Tropical Storm Fred, the sixth of this year’s Atlantic hurricane season, which formed south of Puerto Rico, is expected to move westwards through the Caribbean, the US National Hurricane Center (NHC) has said, with a risk of wind and flooding in Florida later in the week.
As of 11 August, the cyclone was about 40 miles (65km) southwest of Puerto Rico, the NHC said.
Tropical storm warnings were issued for Puerto Rico, the US Virgin Islands and the Dominican Republic.
Haiti, the Turks and Caicos Islands and the southeast Bahamas are also under storm watch.
According to the NHC, heavy rainfall could lead to flash, urban, and small stream flooding, along with possible rapid river rises and the potential for mudslides across the US Virgin Islands, Puerto Rico, and the Dominican Republic. The greatest threat for flooding impacts will be across eastern and southern Puerto Rico.
There is also a risk of wind and rainfall impacts elsewhere in portions of Hispaniola, the Bahamas, and Cuba during the next few days, although the forecast is more uncertain than usual since Fred was forecast to interact with Hispaniola.
The NHC added that there is a risk of wind and rainfall impacts in Florida beginning Friday in the Keys and spreading northward through portions of the Peninsula and the Panhandle this weekend.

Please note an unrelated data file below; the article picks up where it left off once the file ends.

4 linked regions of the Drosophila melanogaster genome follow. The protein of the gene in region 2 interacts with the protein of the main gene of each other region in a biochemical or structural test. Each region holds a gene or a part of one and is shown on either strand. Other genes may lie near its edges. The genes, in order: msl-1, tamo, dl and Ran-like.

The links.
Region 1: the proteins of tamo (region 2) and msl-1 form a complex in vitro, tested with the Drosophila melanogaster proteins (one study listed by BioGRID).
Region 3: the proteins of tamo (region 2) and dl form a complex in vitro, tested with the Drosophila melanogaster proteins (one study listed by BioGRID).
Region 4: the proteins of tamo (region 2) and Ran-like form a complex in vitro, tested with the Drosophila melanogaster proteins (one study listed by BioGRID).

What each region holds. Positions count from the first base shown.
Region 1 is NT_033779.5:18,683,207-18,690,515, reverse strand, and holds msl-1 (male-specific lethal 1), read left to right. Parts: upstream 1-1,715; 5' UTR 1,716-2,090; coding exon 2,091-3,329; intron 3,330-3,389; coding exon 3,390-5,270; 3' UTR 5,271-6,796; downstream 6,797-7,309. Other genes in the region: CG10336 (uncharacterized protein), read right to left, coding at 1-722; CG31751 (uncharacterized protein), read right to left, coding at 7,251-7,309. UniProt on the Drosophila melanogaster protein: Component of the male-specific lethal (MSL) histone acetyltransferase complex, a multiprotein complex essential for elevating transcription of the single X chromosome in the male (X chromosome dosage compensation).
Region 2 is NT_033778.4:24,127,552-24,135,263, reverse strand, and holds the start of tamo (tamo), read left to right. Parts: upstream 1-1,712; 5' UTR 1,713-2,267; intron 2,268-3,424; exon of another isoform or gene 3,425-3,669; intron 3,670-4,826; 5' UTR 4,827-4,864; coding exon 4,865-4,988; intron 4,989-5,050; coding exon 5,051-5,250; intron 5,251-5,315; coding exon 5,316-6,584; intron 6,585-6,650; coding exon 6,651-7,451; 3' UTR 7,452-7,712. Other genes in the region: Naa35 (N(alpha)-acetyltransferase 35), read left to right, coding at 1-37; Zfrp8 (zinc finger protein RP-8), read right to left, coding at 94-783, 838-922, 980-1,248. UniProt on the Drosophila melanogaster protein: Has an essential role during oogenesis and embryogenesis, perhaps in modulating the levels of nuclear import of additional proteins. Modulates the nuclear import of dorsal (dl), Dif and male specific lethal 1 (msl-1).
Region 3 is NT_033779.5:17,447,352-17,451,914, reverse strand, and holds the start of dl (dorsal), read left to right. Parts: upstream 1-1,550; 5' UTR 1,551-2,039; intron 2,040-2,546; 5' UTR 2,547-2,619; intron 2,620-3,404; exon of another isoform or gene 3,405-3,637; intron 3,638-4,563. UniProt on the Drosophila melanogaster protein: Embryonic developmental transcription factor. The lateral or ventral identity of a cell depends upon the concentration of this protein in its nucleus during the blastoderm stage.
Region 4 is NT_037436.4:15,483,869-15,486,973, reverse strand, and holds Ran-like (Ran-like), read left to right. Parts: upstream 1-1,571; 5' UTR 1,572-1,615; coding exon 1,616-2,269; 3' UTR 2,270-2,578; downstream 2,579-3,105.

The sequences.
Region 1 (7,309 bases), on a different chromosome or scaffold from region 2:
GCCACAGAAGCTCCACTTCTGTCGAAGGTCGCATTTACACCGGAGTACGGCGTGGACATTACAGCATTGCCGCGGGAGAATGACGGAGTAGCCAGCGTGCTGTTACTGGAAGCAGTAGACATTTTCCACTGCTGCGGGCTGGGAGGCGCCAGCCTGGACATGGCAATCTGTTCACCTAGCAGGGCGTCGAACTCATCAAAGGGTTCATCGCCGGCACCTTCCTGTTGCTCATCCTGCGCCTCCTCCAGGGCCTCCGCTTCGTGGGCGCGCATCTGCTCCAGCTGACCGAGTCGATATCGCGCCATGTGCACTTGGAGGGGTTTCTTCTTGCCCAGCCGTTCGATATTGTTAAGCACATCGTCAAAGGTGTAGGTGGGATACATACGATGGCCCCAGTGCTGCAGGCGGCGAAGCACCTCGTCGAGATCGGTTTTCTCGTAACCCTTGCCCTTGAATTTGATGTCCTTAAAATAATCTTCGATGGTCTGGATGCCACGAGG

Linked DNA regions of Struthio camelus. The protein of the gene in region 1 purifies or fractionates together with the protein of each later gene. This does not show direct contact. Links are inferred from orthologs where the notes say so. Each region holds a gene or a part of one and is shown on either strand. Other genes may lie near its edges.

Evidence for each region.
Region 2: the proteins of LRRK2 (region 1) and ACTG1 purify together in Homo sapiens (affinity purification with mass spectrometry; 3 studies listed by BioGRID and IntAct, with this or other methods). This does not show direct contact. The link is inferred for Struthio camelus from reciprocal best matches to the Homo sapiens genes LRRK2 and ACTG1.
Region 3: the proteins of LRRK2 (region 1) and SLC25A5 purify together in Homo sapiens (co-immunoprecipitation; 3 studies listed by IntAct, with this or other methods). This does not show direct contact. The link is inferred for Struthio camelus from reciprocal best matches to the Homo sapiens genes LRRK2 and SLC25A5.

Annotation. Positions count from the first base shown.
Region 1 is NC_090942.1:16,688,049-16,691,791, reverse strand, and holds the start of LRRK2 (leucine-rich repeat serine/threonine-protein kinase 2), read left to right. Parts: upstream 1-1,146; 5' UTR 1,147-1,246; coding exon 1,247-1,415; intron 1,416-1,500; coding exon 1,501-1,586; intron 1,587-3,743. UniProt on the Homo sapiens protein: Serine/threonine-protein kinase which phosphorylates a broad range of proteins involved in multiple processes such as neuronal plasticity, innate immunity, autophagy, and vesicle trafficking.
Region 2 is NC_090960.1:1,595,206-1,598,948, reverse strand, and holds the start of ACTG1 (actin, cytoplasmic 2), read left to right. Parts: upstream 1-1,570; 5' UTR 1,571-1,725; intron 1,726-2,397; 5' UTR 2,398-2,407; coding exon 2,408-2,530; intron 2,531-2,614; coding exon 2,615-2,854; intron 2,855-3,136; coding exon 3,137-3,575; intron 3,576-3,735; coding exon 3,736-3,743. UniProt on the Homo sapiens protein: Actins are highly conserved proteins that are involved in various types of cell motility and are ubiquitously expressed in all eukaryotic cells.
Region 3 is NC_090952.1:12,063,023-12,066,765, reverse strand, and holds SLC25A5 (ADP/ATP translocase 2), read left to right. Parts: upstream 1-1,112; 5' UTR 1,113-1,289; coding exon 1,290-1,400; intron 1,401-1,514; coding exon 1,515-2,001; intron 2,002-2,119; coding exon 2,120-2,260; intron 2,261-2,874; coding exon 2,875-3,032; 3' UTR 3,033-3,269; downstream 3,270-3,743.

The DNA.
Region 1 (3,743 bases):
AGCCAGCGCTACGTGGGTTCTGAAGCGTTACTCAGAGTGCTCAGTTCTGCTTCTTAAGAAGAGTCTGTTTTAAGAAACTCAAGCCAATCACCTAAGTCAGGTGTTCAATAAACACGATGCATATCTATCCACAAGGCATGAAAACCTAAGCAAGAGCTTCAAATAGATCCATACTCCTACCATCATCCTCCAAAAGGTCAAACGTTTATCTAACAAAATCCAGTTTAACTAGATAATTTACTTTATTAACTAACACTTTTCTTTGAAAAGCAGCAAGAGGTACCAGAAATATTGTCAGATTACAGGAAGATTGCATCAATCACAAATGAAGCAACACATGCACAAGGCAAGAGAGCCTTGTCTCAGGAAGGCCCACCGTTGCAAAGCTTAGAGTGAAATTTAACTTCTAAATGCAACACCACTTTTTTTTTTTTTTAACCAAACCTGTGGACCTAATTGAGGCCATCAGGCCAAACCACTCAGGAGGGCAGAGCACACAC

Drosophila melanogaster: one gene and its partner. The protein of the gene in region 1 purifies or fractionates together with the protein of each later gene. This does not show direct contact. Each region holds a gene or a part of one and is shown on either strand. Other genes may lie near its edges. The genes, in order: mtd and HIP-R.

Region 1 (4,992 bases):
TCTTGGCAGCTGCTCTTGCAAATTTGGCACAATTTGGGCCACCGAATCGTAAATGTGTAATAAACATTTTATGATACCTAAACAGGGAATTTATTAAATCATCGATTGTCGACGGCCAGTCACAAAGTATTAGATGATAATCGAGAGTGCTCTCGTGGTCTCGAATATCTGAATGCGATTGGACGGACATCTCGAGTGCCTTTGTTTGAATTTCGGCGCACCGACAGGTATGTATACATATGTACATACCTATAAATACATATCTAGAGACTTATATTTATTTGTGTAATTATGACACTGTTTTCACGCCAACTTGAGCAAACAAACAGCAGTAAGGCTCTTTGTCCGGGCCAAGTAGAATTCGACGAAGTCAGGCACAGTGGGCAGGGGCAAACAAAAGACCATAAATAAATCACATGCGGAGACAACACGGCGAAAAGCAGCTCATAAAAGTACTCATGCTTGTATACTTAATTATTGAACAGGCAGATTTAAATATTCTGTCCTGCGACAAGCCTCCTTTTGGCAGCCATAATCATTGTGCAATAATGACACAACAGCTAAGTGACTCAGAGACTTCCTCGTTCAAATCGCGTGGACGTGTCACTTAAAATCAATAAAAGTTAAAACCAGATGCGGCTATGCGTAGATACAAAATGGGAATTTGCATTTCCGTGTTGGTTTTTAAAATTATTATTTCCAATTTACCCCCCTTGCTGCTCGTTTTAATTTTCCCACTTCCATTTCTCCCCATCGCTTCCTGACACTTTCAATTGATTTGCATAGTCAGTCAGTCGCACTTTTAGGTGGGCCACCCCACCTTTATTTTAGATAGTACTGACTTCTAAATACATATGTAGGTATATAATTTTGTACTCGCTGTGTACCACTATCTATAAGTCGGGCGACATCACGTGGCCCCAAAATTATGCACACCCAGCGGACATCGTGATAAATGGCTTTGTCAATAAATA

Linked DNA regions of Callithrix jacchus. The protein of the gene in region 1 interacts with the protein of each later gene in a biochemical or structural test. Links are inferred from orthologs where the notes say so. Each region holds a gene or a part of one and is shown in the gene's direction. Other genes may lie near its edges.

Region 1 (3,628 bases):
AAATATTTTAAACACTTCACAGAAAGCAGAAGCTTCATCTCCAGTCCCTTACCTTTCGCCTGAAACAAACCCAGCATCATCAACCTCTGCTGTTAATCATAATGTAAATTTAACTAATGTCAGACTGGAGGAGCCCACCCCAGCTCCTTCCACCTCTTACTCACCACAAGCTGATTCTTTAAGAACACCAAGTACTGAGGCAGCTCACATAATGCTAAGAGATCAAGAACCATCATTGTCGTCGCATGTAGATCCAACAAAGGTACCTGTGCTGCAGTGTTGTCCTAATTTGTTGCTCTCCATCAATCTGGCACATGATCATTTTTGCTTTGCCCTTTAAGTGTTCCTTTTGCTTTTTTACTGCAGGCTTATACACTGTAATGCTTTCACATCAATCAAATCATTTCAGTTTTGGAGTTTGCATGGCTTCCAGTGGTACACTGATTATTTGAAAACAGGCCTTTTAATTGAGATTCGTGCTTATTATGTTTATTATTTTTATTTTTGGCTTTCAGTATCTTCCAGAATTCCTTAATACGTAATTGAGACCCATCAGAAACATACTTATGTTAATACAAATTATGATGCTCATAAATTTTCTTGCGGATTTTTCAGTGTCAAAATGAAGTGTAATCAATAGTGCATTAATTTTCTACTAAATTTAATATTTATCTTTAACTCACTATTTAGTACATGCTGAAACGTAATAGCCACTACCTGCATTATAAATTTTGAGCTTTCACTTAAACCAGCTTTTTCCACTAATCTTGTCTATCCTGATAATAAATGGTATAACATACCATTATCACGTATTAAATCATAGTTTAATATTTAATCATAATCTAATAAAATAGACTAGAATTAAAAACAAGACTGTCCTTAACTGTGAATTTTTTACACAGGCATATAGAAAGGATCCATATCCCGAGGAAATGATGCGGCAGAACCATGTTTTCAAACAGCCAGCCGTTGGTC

However, it stressed that it is too soon to determine the exact timing, location, and magnitude of any potential impacts.
The potential impact of Fred comes as forecasts for the 2021 Atlantic storm season remain varied.
The NOAA’s Climate Prediction Center (CPC) in College Park, Maryland recently
increased the expected number of storms, hurricanes and major hurricanes based on the latest atmospheric and Atlantic ocean conditions, but in their early August update, forecasters at Colorado State University in Fort Collins actually reduced the number of named storms expected from 20 to 18.
Tropical storm formation requires a number of different environmental parameters, such as a sea surface temperature above 26C and weak wind shear to come together.
Forecasters look at these elements, along with larger natural climatic patterns such as El Niño and La Niña, to make predictions.
The above average forecast is therefore in part due to slightly warmer-than-average sea surface temperatures in the Atlantic and wind shear anomalies over the Caribbean and tropical Atlantic that are slightly weaker than normal.
There is a potential return to La Niña conditions in the months ahead, which would also signal to increased tropical storm development.